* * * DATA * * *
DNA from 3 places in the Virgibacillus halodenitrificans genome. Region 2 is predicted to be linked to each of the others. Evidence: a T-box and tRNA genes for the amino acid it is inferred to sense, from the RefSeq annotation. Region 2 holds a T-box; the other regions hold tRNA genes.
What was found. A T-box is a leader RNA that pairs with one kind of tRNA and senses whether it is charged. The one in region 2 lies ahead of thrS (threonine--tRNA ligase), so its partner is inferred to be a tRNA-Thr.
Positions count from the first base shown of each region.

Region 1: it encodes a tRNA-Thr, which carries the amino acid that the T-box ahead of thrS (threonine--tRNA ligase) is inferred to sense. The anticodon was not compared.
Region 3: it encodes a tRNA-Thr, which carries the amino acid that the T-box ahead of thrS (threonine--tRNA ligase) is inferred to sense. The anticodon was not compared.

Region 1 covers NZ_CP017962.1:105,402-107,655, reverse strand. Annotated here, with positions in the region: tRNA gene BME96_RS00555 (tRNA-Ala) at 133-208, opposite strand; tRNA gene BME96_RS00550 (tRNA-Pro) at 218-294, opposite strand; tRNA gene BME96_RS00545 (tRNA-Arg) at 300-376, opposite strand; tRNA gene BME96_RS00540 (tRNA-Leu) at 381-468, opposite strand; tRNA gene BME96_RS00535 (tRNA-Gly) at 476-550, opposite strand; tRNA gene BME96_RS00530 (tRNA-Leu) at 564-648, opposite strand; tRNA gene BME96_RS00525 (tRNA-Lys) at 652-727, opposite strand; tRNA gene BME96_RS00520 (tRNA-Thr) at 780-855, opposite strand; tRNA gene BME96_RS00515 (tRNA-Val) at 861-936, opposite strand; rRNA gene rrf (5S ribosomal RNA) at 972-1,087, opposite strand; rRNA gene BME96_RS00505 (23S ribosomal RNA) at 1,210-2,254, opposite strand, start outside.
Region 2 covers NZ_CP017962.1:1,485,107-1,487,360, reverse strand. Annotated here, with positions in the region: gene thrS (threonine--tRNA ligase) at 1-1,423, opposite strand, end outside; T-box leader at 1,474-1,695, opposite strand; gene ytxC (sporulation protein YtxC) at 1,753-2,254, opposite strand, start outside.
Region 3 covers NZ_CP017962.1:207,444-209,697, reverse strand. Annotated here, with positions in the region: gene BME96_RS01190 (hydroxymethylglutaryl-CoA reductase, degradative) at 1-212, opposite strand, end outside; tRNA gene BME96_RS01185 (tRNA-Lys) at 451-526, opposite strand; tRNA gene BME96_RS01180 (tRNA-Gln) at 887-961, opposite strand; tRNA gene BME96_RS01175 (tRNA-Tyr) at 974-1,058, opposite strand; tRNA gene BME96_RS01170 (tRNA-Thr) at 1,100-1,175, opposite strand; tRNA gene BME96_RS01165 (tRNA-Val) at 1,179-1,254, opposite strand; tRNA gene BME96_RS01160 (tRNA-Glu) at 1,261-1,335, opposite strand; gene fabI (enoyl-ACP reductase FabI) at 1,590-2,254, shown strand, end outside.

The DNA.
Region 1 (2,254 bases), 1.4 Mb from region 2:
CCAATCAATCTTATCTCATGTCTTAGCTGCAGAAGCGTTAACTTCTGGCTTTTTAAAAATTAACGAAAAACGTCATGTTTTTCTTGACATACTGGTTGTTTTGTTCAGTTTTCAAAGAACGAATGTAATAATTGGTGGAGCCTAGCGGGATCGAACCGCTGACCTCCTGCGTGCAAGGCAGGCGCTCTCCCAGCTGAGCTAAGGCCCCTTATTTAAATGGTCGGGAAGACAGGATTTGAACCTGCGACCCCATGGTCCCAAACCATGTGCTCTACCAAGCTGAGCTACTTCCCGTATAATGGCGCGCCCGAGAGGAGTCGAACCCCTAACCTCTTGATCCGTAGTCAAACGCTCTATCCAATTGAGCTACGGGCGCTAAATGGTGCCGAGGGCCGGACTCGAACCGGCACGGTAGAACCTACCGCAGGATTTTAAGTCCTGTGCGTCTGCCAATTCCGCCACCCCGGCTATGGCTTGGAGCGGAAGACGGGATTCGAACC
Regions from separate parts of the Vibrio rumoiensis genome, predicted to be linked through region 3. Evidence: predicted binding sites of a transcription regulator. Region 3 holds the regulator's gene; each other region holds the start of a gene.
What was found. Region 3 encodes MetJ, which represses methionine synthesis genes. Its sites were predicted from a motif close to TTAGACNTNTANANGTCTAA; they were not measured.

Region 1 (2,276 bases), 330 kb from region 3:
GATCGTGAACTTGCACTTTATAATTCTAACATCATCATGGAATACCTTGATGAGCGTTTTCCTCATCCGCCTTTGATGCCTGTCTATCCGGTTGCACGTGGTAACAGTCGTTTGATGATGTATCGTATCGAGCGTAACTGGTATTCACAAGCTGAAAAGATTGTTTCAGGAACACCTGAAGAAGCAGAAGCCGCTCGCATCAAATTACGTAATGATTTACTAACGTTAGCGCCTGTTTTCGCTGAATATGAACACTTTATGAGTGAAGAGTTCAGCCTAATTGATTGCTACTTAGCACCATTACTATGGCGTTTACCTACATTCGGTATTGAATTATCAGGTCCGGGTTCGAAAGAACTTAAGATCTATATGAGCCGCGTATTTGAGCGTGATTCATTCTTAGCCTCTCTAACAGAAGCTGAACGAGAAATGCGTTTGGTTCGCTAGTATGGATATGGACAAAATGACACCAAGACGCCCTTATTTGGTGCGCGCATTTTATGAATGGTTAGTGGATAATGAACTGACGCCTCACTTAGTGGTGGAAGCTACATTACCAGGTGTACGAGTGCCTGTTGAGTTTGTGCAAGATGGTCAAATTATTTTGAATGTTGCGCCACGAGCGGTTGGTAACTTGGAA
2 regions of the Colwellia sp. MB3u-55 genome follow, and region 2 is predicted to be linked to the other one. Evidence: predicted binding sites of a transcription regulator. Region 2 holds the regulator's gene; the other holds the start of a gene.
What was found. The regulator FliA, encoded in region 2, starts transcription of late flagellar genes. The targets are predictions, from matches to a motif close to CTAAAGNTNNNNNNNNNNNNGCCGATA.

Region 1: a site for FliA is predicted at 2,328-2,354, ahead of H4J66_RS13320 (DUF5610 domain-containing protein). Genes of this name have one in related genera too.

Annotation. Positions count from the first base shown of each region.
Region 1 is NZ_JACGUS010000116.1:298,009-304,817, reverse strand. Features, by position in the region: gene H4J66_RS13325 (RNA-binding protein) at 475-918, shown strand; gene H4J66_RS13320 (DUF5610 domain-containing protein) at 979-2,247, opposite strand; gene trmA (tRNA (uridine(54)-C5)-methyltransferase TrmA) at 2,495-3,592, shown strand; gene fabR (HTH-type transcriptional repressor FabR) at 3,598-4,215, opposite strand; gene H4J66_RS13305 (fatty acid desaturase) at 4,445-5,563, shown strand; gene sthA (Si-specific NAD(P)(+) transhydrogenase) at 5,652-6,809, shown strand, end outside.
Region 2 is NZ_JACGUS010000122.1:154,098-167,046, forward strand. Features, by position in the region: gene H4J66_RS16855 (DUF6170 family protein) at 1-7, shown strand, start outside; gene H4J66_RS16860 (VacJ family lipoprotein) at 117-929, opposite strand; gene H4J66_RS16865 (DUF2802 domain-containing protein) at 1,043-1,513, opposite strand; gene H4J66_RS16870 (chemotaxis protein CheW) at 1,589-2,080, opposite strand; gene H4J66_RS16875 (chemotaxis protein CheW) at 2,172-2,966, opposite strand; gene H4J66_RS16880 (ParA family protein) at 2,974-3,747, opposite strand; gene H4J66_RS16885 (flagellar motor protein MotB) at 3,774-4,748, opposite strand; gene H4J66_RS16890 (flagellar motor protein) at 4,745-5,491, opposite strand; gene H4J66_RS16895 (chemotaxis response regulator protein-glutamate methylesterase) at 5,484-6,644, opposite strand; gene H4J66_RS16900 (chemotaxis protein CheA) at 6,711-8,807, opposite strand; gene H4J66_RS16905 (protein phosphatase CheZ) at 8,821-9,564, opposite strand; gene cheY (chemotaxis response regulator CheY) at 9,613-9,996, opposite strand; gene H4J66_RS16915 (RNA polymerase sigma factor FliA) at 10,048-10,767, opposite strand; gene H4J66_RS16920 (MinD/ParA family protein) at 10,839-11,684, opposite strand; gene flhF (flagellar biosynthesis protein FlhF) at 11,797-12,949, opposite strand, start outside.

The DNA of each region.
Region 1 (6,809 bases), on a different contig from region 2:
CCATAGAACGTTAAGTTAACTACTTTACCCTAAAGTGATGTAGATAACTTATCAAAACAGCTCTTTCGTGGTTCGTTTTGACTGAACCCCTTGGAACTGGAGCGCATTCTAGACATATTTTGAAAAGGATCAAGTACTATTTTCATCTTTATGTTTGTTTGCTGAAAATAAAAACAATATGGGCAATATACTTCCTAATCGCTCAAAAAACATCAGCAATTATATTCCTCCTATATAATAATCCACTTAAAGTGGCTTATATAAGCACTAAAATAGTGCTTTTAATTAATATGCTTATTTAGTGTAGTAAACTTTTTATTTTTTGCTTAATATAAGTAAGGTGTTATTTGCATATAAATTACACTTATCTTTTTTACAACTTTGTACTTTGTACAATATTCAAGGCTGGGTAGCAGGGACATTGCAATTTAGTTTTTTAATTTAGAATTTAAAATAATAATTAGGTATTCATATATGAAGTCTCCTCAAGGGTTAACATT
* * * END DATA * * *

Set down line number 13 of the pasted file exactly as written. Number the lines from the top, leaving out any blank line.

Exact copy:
What was found. Region 3 encodes MetJ, which represses methionine synthesis genes. Its sites were predicted from a motif close to TTAGACNTNTANANGTCTAA; they were not measured.